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2. Important Angles (continued)
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2.2 Field Angle
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    fig.: Field Angles (10kByte)

Look at figure 2.2. Between the rays from the topmost object point and from the lowest object point to the principal point   H   the entire object angle   2w   is included.

Between the rays from   H   to the topmost image point and to the lowest image point the entire image angle is included.

With the very most lens systems, object angle and image angle are the same and you can call both "field angle"   2w .

From figure 2.2 you can easily see that
        (field angle) = 2w = 2 * arc tan ((G/2) / g)         (8a)
and
        (field angle) = 2w = 2 * arc tan ((B/2) / b)         (8b)

You feel that, with increasing field angle, the task of producing undistorted, well-defined, and well-illuminated images gets more and more complicated.
That's why lens systems are specified for some "maximum allowable image angle".

If you want to rely on lens data, you'd better keep within this angle.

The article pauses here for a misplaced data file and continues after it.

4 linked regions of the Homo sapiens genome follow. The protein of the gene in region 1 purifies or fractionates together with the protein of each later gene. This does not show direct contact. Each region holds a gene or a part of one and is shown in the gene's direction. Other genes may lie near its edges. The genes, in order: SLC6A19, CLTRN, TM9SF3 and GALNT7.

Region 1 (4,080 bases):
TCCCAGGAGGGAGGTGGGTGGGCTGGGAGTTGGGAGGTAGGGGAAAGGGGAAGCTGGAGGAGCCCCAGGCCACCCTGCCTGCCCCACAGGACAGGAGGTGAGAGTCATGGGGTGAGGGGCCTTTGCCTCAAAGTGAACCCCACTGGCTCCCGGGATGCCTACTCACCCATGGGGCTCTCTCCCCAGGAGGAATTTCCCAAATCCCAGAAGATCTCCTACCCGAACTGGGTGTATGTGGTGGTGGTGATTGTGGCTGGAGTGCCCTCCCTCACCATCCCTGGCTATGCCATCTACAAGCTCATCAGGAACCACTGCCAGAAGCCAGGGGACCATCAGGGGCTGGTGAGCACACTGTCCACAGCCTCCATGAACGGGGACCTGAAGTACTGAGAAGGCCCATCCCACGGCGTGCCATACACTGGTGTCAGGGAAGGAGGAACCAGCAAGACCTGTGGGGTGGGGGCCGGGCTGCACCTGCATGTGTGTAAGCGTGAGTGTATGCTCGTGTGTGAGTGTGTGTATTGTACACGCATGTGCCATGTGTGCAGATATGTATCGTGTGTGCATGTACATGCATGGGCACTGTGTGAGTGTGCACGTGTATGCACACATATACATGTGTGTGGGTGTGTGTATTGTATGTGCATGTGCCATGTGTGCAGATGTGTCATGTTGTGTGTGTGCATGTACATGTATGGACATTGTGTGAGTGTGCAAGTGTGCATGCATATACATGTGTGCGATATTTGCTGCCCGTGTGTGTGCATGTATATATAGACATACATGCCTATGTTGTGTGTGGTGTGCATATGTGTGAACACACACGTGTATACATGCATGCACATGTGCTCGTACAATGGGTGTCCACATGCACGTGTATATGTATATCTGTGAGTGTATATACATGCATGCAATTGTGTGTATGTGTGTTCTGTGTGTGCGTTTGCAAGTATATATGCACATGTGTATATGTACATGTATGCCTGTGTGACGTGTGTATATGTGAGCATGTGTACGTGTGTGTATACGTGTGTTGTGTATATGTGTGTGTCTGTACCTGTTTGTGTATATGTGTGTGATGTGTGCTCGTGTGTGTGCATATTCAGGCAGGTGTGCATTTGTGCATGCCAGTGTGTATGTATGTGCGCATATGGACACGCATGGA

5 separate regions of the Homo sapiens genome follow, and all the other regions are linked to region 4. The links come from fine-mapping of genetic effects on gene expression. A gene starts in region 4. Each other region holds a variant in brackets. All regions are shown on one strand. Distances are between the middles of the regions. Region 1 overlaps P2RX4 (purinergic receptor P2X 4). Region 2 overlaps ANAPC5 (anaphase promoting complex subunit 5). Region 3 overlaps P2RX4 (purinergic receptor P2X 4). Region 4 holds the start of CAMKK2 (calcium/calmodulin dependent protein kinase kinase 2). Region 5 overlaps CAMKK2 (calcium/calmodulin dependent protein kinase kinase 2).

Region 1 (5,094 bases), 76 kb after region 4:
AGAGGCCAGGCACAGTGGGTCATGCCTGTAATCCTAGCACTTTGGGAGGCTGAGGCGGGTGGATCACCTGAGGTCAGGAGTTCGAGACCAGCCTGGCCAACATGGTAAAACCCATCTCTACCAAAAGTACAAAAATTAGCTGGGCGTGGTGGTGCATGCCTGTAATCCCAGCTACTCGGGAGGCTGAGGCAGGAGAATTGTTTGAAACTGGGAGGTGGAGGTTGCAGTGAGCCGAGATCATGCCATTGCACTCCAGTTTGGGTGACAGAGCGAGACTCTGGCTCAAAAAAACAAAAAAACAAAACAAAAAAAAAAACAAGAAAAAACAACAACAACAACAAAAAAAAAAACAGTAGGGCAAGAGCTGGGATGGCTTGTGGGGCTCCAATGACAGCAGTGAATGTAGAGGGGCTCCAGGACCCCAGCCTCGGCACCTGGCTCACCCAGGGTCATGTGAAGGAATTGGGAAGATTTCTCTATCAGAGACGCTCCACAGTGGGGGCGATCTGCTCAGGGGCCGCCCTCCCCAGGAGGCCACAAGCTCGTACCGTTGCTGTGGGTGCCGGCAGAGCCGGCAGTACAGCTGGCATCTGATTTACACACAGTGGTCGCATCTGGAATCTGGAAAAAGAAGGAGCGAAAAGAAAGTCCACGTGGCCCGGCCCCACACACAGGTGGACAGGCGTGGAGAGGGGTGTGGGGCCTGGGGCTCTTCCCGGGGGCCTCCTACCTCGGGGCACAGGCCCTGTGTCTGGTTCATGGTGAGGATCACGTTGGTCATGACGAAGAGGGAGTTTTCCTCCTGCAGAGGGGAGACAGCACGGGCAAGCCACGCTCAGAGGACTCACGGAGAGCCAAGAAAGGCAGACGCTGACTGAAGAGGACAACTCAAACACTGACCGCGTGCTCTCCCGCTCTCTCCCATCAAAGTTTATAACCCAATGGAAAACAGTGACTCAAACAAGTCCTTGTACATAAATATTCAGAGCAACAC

For some lenses, image diameter is defined instead of image angle. Use this diameter at the image distance which is defined or which belongs to the scale factor (magnification) defined. There you obtain the image angle.

Regarding certain domains of field angles, certain lens properties typically tend to become critical. To get a coarse classification, you can use the image angle denominations of the classic 24mm*36mm snapshot camera:

denomination
focal lengths (mm)
field angles 2w (degrees)
Tele
60 ... 200
12 ... 40
Normal
30 ... 50
47 ... 72
Wide-Angle
10 ... 28
75 ... 130

Focal lengths ONLY apply with   24mm * 36mm   image format!

In the wide-angle domain, it is difficult to keep the image (especially at its rim) undistorted, well-defined, and well-illuminated.
The narrower the field angle, the less critical the lens.
But: Tele-lenses need huge diameters to achieve good lens speed. And they need very long object and image distances.


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Last modified Nov.28th, 2002 17:49